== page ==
14. 14. • CTRS automation • Banded income scheme • Reduces the number of notices issued • Does not reduce assessment complexity. • Simple discount scheme • Reduces assessment • Can cause sudden jumps in liability unless there are many discounts for all household circumstances • May impact some households severely • To make fair it becomes complex • Periodic assessment • Reduces assessments • Winners and losers • Peaks and troughs in workload Administration cost alternatives?
  15. 15. • Need a tool to show the impact of the proposed changes • Policy in Practice data – For whole impact of welfare reform • Capita CTR Modelling for financial impact on CTR existing claimants Modelling expenditure is the key to any change
  16. 16. • The main drivers for change are grant reductions and UC full service • There is no magic solution. Each area has different demographic groups • Any scheme has to be fit for purpose. Has to deliver the expected expenditure and support. Modelling is key. • Reducing support will impact on council tax debt collection levels • Sudden changes cause real hardship for households • Is it time to change pension age legislation? • A banded income scheme is just one tool that can reduce costs. Luton Conclusions
  17. 17. 181818 QUESTIONS FOR CLIVE
  18. 18. 191919 POLL 1: WHAT WOULD YOUR MAIN OBJECTIVE BE IF YOU WERE CHANGING YOUR CTR SCHEME?
  19. 19. 202020 OVER TO ZOE
  20. 20. WHY INTRODUCE A NEW SCHEME WITH UNIVERSAL CREDIT? • Residents will need to re-assess income as they migrate to Universal Credit so changes in Council Tax Support can be part of this • Partial introduction as households migrate to Universal Credit • A scheme to go alongside Universal Credit or to support those who are adversely affected by Universal Credit • The opportunity to use the Universal Credit assessment of income • Realisation of the relative cost of administration against awards once Housing Benefit is removed • Re-assessments with monthly Universal Credit changes / RTI
  21. 21. . UNIVERSAL CREDIT: UNDERSTANDING THE NATIONAL PICTURE  2.8m households would receive less support under Universal Credit (38% of households) than under legacy benefits. The average loss is £52/week.  2.0m households would gain more support under Universal Credit (29% of households) than under legacy benefits. Average gain is £26/week.  2.2m households will receive similar levels of support (31% of households) if they were in receipt of Universal Credit or legacy benefits. The impact of Universal Credit Worse off Better off No change
  22. 22. Groups losing support: • People living with disability • Self-employed • Working homeowners in receipt of tax credits • Working lone parents • Families with more than two children UNIVERSAL CREDIT: UNDERSTANDING THE NATIONAL PICTURE -£76.00 -£42.00 -£43.00 -£16.00 -£40.00 -80 -70 -60 -50 -40 -30 -20 -10 0 Disabled Self-employed Working owner occupiers Working lone parents Familes with more than 2 children Average weekly change in support (£/week)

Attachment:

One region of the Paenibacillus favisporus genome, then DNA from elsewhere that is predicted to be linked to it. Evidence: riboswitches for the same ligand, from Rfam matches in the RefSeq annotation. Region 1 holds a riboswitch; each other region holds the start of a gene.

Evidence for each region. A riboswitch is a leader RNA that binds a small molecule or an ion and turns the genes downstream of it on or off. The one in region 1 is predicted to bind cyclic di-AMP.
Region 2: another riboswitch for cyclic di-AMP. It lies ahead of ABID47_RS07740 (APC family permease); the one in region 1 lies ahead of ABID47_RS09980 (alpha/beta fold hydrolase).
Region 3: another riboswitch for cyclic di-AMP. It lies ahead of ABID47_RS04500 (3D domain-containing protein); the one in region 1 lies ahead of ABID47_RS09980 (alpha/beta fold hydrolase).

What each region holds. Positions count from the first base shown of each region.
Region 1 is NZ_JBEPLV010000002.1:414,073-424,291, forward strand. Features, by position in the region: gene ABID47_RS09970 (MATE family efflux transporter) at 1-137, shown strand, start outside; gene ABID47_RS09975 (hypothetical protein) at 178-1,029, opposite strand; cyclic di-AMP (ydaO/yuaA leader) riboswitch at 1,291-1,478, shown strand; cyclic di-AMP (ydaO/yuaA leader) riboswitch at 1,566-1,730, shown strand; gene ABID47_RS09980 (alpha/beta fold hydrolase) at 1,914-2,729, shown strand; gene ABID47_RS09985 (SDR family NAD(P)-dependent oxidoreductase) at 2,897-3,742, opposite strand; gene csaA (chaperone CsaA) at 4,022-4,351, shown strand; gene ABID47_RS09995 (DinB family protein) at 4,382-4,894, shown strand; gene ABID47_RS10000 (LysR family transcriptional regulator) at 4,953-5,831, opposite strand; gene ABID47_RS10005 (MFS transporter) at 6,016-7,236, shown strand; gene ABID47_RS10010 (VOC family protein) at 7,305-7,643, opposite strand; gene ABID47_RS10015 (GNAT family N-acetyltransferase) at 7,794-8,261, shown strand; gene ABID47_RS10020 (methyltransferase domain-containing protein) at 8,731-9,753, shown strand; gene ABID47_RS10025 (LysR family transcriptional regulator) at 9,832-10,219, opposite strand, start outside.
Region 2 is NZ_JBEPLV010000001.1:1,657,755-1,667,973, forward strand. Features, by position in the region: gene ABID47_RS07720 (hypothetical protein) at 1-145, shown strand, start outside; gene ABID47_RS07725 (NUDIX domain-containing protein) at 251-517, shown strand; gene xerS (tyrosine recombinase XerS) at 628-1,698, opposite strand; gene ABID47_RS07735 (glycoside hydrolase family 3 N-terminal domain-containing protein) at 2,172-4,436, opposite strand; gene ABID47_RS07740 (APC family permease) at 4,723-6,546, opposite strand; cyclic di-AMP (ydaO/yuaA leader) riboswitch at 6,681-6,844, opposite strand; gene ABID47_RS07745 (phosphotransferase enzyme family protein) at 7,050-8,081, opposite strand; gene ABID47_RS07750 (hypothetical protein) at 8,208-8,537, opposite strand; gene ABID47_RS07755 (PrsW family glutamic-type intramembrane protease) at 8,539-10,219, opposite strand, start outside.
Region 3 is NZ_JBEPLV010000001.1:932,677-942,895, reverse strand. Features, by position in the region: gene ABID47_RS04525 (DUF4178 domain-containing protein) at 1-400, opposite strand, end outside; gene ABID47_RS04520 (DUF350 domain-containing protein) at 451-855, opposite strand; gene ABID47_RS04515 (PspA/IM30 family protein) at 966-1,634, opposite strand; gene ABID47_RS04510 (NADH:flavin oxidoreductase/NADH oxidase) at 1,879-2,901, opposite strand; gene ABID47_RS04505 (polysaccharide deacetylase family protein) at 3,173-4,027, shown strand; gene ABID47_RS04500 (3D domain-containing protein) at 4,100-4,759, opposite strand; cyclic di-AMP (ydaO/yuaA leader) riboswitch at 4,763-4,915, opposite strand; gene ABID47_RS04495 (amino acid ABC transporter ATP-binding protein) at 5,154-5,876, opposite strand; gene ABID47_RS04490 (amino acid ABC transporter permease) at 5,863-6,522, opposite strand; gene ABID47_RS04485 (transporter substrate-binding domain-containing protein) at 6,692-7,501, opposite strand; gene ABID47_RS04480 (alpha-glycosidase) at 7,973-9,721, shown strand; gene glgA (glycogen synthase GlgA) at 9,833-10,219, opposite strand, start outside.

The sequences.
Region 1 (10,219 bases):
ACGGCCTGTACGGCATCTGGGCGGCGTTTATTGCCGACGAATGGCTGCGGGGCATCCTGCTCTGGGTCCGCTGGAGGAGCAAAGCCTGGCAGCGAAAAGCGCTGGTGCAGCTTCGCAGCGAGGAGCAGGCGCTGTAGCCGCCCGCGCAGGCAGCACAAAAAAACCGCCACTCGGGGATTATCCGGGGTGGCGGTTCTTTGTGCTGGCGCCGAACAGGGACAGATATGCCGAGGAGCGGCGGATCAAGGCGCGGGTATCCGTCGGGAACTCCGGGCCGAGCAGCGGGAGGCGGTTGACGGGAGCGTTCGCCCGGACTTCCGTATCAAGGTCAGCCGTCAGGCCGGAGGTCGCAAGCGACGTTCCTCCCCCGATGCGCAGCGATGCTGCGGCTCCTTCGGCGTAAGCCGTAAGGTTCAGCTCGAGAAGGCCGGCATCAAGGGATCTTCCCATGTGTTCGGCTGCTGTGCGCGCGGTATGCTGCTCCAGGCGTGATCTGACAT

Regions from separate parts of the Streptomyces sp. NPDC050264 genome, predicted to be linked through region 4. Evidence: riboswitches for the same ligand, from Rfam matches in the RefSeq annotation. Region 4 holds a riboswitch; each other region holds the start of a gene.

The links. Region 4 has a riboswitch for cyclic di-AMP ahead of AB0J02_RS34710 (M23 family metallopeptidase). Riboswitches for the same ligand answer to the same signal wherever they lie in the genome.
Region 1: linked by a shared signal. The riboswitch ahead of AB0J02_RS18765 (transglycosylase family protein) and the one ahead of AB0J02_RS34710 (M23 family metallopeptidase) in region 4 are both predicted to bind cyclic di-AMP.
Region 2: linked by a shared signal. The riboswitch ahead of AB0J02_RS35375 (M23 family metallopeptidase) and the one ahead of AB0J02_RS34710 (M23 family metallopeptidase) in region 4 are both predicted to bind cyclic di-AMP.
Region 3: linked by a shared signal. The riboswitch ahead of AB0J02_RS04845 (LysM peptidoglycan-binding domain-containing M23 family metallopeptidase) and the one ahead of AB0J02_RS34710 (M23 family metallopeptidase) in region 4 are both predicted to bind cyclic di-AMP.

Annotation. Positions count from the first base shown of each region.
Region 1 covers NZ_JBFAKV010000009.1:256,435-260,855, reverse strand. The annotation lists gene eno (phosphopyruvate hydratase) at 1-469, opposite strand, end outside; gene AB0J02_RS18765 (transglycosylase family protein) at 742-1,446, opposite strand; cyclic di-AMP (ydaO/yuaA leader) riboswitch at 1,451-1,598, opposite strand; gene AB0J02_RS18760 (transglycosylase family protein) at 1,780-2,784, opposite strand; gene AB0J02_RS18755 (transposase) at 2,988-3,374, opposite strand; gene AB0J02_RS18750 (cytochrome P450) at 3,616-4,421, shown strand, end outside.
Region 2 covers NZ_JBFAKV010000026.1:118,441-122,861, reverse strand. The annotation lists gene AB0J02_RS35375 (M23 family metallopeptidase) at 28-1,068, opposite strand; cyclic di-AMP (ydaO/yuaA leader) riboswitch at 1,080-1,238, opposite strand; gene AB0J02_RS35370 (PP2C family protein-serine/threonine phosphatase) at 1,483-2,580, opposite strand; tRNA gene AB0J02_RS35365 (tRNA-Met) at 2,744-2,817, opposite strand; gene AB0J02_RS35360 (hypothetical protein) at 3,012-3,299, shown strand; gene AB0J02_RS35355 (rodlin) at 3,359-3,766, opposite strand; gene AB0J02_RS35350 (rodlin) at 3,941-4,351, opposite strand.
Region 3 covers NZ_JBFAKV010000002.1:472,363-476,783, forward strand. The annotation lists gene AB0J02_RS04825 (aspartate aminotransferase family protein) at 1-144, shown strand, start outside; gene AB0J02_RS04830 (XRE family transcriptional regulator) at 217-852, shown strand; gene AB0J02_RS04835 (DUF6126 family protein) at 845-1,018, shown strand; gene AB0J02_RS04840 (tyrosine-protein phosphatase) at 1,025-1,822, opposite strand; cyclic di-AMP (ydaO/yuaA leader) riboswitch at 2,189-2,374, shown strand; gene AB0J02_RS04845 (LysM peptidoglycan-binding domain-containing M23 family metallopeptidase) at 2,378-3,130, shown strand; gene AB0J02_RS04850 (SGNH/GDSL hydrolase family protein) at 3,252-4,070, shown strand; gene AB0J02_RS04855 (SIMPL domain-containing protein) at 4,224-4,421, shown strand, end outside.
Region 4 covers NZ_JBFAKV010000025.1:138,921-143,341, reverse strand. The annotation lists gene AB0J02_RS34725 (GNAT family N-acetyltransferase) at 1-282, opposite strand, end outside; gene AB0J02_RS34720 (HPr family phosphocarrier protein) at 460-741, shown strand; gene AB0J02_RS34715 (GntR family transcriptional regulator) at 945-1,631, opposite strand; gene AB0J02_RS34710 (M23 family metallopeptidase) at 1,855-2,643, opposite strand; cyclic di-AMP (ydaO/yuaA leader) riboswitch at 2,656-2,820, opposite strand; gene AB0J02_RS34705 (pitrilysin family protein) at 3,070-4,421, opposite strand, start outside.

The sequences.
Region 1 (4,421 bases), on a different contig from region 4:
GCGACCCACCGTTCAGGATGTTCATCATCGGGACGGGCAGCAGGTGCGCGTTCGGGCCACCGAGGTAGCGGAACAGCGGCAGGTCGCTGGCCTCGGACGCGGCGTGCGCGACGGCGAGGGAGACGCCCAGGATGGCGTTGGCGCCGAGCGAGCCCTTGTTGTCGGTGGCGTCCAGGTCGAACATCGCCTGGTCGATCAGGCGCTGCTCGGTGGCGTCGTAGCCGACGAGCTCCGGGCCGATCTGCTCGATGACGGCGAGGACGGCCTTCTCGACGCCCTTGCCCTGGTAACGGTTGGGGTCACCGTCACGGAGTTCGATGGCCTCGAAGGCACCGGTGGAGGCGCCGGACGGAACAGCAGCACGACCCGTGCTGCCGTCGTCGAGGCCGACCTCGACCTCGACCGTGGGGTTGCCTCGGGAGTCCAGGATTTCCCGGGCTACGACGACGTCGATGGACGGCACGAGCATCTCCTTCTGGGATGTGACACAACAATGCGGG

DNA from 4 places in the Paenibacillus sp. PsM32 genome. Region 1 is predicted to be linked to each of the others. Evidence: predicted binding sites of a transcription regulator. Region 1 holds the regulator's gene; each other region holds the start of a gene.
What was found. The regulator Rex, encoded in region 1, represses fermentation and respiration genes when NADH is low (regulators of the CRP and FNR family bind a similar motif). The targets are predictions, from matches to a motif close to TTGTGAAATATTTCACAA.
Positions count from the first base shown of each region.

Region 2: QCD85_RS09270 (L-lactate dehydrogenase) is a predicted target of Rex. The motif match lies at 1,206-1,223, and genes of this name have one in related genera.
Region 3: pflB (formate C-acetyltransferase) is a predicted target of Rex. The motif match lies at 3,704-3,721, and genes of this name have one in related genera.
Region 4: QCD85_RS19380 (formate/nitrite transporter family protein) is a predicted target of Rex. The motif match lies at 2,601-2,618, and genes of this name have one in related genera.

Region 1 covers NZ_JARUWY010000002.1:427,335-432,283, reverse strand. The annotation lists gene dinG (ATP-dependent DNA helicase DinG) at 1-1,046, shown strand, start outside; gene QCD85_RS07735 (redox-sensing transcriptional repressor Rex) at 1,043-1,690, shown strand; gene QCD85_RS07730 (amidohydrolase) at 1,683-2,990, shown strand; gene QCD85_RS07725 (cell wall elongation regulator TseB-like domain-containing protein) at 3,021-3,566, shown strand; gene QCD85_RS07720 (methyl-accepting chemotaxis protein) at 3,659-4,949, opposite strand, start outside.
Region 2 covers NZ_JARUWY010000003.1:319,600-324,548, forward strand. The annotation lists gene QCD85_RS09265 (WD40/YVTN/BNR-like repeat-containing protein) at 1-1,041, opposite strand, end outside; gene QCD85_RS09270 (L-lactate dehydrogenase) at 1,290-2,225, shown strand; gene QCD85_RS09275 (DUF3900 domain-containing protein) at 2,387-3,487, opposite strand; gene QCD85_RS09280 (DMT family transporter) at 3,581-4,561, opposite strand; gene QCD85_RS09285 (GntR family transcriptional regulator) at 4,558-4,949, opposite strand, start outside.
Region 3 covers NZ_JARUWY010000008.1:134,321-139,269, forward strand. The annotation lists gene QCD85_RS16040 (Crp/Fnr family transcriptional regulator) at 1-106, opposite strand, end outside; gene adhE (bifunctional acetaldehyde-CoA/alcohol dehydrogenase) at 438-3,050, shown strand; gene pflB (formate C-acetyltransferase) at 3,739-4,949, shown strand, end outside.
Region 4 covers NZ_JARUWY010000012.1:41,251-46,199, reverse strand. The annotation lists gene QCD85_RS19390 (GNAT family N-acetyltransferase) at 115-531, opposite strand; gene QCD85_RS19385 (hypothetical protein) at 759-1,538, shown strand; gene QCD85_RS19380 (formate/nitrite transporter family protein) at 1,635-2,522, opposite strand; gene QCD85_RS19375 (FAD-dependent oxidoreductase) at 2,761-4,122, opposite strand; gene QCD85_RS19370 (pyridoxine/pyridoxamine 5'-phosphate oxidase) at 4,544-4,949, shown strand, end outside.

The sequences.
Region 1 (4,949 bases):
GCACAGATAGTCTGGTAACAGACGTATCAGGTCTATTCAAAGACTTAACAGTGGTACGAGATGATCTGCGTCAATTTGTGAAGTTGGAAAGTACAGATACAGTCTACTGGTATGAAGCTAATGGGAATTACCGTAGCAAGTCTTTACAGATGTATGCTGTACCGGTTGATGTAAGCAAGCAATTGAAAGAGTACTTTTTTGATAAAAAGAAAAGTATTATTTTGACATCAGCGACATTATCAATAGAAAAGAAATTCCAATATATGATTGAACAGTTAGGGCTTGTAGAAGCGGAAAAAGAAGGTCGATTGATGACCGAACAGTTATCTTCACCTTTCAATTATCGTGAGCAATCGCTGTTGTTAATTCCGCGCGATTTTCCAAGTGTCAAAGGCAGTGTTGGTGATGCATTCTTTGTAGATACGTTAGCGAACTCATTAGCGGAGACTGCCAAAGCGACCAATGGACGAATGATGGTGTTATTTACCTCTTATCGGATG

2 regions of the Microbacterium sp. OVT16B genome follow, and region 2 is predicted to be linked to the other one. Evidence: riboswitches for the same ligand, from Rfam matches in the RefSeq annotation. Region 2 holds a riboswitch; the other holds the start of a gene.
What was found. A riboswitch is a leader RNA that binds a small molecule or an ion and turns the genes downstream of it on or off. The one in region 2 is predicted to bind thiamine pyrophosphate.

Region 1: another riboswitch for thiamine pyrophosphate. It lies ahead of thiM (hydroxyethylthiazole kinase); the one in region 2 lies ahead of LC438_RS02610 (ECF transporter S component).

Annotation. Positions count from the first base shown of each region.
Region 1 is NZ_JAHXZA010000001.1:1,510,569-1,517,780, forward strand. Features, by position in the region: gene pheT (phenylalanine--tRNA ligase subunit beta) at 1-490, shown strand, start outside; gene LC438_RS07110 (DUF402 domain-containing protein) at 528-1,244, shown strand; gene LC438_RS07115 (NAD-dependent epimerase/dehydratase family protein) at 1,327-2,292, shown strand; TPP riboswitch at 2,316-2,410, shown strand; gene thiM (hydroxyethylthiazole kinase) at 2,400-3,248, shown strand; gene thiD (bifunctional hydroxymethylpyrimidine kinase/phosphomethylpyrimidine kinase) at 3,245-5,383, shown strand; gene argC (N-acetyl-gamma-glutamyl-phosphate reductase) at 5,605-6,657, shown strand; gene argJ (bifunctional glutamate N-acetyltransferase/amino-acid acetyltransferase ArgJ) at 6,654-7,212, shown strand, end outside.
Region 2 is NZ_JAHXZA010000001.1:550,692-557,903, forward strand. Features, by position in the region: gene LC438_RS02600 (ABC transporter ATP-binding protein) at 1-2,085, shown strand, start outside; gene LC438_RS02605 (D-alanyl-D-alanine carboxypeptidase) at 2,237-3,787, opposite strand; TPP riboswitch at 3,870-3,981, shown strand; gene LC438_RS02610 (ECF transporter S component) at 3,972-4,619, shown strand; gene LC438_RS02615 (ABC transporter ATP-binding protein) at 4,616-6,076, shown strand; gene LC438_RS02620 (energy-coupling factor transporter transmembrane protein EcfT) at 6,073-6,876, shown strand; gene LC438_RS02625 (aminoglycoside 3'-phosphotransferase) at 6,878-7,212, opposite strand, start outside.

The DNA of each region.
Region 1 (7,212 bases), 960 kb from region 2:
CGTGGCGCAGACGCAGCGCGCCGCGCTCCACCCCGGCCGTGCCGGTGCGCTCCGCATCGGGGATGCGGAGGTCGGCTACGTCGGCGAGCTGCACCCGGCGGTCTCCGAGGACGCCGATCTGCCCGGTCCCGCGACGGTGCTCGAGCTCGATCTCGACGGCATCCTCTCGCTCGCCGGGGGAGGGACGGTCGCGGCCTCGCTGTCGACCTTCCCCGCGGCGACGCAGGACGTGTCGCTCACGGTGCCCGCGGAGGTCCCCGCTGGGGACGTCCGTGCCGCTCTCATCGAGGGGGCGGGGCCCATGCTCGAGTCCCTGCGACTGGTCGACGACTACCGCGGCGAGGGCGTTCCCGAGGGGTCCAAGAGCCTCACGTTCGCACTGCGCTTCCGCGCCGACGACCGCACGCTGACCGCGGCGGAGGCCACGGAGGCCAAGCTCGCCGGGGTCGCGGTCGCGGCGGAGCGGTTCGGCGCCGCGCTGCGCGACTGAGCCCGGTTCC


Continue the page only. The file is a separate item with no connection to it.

23. 23. THE IMPACT OF UC ON CTR ADMIN Increased re-assessment under UC Data analysis of a full service site by Policy in Practice revealed the average number of re-assessments in one year is 3 The average re-assessments for households in receipt of Universal Credit is 6 Source: a seaside council in the East of England Alongside… • Reduction in cross subsidy from Housing Benefit administration • Proportionally more when CTR is standalone • Administration costs may be up to 25% of scheme costs once CTR assessment is standalone
  24. 24. DEFAULT SCHEME UNDER UC What is it? • Similar to current scheme but UC Max replaces the “Applicable Amount” • Income for UC purposes PLUS UC replaces income • No earnings disregards General outcomes • Will usually cost slightly less than the legacy benefit scheme • Households not in work are unlikely to see difference in support • Households in work will receive lower CTR as they will be receiving higher UC. Good news for LAs! BUT…… Sticking a default based scheme will not be neutral – there will be winners and losers in any case
  25. 25. SOME PEOPLE WILL LOSE A LOT • Employed households with a disability • Self-employed households • Lone parents working > 16 hours but < full-time on minimum wage
  26. 26. OTHERS GET REDUCED CT SUPPORT BUT HIGHER UNIVERSAL CREDIT • Most non-disabled employed households (but not lone parents) • Households whose needs have increased in UC assessment
  27. 27. 282828 POLL 2: ARE YOU PLANNING TO CHANGE YOUR CTR SCHEME SOON?
  28. 28. 292929 OVER TO JUAN
  29. 29. Your Housing Benefit / Council Tax data Our Benefit and Budgeting Calculator Rich, detailed impact assessment: who is impacted and by how much OUR APPROACH TO DATA ANALYSIS We use administrative data capturing detailed information on low income households We combine these datasets together over time, and model policies across four government departments combined, to examine the impacts both now and in the future CTR support now and in a future scenario, both under the current system or under UC
  30. 30. DEFAULT SCHEME: IMPACT ON COSTS Cost savings are dependant on local demographics Higher proportion of employed and self-employed = higher reduction in cost • London borough with 45% of caseload employed and self- employed (17% self-employed) saw a cost reduction of 12% when all households migrated to Universal Credit • A Borough Council with 13% of caseload employed and self- employed saw an insignificant reduction when all households migrated to Universal Credit. Analysis of your local data can provide an indication of cost savings